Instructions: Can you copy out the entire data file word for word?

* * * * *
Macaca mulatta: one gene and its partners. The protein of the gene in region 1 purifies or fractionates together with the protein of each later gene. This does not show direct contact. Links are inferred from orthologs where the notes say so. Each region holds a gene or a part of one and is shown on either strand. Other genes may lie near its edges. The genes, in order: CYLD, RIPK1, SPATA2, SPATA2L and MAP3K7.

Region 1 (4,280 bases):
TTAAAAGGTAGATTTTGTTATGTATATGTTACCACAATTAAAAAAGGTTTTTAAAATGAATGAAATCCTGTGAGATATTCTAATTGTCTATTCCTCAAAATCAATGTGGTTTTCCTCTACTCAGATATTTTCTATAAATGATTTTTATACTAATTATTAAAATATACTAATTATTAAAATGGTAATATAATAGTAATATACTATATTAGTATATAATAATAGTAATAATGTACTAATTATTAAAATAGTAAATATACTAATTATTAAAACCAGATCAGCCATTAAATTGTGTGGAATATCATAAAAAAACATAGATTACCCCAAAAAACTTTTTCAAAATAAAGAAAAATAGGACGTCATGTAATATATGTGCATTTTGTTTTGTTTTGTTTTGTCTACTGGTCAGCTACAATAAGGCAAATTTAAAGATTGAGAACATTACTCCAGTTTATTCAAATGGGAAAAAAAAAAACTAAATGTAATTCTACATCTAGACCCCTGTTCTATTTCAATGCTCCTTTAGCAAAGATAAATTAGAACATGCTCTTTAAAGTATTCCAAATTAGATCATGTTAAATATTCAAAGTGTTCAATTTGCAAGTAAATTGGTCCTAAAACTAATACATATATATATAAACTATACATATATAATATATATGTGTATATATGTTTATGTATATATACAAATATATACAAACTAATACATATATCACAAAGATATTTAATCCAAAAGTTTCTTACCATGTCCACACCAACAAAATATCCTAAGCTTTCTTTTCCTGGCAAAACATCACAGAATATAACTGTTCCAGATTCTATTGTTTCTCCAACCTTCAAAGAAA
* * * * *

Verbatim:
Macaca mulatta: one gene and its partners. The protein of the gene in region 1 purifies or fractionates together with the protein of each later gene. This does not show direct contact. Links are inferred from orthologs where the notes say so. Each region holds a gene or a part of one and is shown on either strand. Other genes may lie near its edges. The genes, in order: CYLD, RIPK1, SPATA2, SPATA2L and MAP3K7.

Region 1 (4,280 bases):
TTAAAAGGTAGATTTTGTTATGTATATGTTACCACAATTAAAAAAGGTTTTTAAAATGAATGAAATCCTGTGAGATATTCTAATTGTCTATTCCTCAAAATCAATGTGGTTTTCCTCTACTCAGATATTTTCTATAAATGATTTTTATACTAATTATTAAAATATACTAATTATTAAAATGGTAATATAATAGTAATATACTATATTAGTATATAATAATAGTAATAATGTACTAATTATTAAAATAGTAAATATACTAATTATTAAAACCAGATCAGCCATTAAATTGTGTGGAATATCATAAAAAAACATAGATTACCCCAAAAAACTTTTTCAAAATAAAGAAAAATAGGACGTCATGTAATATATGTGCATTTTGTTTTGTTTTGTTTTGTCTACTGGTCAGCTACAATAAGGCAAATTTAAAGATTGAGAACATTACTCCAGTTTATTCAAATGGGAAAAAAAAAAACTAAATGTAATTCTACATCTAGACCCCTGTTCTATTTCAATGCTCCTTTAGCAAAGATAAATTAGAACATGCTCTTTAAAGTATTCCAAATTAGATCATGTTAAATATTCAAAGTGTTCAATTTGCAAGTAAATTGGTCCTAAAACTAATACATATATATATAAACTATACATATATAATATATATGTGTATATATGTTTATGTATATATACAAATATATACAAACTAATACATATATCACAAAGATATTTAATCCAAAAGTTTCTTACCATGTCCACACCAACAAAATATCCTAAGCTTTCTTTTCCTGGCAAAACATCACAGAATATAACTGTTCCAGATTCTATTGTTTCTCCAACCTTCAAAGAAA